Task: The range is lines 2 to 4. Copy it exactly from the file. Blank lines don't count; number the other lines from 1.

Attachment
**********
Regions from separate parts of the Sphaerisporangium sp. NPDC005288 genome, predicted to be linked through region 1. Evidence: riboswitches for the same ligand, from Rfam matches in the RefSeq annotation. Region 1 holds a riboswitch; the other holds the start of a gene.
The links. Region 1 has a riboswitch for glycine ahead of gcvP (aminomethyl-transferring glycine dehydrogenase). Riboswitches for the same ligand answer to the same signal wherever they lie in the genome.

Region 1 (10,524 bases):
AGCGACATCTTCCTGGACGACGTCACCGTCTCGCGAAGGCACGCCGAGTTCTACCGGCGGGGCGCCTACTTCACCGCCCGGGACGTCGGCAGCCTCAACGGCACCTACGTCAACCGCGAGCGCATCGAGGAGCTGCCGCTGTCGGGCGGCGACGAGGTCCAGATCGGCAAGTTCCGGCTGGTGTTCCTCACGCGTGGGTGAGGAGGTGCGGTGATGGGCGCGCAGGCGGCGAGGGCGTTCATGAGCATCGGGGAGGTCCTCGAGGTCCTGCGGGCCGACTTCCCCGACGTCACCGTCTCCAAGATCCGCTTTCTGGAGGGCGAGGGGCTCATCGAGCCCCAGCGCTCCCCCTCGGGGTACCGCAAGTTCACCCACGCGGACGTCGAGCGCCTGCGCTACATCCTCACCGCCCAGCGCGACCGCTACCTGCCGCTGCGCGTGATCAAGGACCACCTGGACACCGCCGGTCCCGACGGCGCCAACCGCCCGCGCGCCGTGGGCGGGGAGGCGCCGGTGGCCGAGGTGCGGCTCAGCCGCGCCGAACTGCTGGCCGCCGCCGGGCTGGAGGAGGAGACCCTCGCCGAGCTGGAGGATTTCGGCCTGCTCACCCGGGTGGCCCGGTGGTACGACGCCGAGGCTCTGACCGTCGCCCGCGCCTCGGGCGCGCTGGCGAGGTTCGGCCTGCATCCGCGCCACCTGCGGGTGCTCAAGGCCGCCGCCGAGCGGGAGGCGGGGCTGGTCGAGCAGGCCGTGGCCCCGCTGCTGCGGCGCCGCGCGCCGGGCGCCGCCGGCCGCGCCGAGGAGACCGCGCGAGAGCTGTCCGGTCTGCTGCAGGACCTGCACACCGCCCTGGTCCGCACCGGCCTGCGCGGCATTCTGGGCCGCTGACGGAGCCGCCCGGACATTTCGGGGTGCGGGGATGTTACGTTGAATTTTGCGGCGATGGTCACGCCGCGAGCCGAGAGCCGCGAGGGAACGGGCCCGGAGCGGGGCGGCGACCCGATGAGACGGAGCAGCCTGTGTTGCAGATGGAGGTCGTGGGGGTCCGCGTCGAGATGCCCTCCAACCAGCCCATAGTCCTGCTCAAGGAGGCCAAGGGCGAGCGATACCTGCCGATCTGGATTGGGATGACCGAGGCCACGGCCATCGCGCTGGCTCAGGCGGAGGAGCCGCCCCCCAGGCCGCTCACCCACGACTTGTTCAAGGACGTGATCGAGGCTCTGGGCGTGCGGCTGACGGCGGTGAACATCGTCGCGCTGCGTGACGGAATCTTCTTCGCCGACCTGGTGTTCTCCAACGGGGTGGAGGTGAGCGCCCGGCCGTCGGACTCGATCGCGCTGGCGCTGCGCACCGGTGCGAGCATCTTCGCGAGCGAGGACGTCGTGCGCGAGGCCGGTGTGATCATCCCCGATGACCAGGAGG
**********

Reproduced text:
The links. Region 1 has a riboswitch for glycine ahead of gcvP (aminomethyl-transferring glycine dehydrogenase). Riboswitches for the same ligand answer to the same signal wherever they lie in the genome.

Region 1 (10,524 bases):
AGCGACATCTTCCTGGACGACGTCACCGTCTCGCGAAGGCACGCCGAGTTCTACCGGCGGGGCGCCTACTTCACCGCCCGGGACGTCGGCAGCCTCAACGGCACCTACGTCAACCGCGAGCGCATCGAGGAGCTGCCGCTGTCGGGCGGCGACGAGGTCCAGATCGGCAAGTTCCGGCTGGTGTTCCTCACGCGTGGGTGAGGAGGTGCGGTGATGGGCGCGCAGGCGGCGAGGGCGTTCATGAGCATCGGGGAGGTCCTCGAGGTCCTGCGGGCCGACTTCCCCGACGTCACCGTCTCCAAGATCCGCTTTCTGGAGGGCGAGGGGCTCATCGAGCCCCAGCGCTCCCCCTCGGGGTACCGCAAGTTCACCCACGCGGACGTCGAGCGCCTGCGCTACATCCTCACCGCCCAGCGCGACCGCTACCTGCCGCTGCGCGTGATCAAGGACCACCTGGACACCGCCGGTCCCGACGGCGCCAACCGCCCGCGCGCCGTGGGCGGGGAGGCGCCGGTGGCCGAGGTGCGGCTCAGCCGCGCCGAACTGCTGGCCGCCGCCGGGCTGGAGGAGGAGACCCTCGCCGAGCTGGAGGATTTCGGCCTGCTCACCCGGGTGGCCCGGTGGTACGACGCCGAGGCTCTGACCGTCGCCCGCGCCTCGGGCGCGCTGGCGAGGTTCGGCCTGCATCCGCGCCACCTGCGGGTGCTCAAGGCCGCCGCCGAGCGGGAGGCGGGGCTGGTCGAGCAGGCCGTGGCCCCGCTGCTGCGGCGCCGCGCGCCGGGCGCCGCCGGCCGCGCCGAGGAGACCGCGCGAGAGCTGTCCGGTCTGCTGCAGGACCTGCACACCGCCCTGGTCCGCACCGGCCTGCGCGGCATTCTGGGCCGCTGACGGAGCCGCCCGGACATTTCGGGGTGCGGGGATGTTACGTTGAATTTTGCGGCGATGGTCACGCCGCGAGCCGAGAGCCGCGAGGGAACGGGCCCGGAGCGGGGCGGCGACCCGATGAGACGGAGCAGCCTGTGTTGCAGATGGAGGTCGTGGGGGTCCGCGTCGAGATGCCCTCCAACCAGCCCATAGTCCTGCTCAAGGAGGCCAAGGGCGAGCGATACCTGCCGATCTGGATTGGGATGACCGAGGCCACGGCCATCGCGCTGGCTCAGGCGGAGGAGCCGCCCCCCAGGCCGCTCACCCACGACTTGTTCAAGGACGTGATCGAGGCTCTGGGCGTGCGGCTGACGGCGGTGAACATCGTCGCGCTGCGTGACGGAATCTTCTTCGCCGACCTGGTGTTCTCCAACGGGGTGGAGGTGAGCGCCCGGCCGTCGGACTCGATCGCGCTGGCGCTGCGCACCGGTGCGAGCATCTTCGCGAGCGAGGACGTCGTGCGCGAGGCCGGTGTGATCATCCCCGATGACCAGGAGG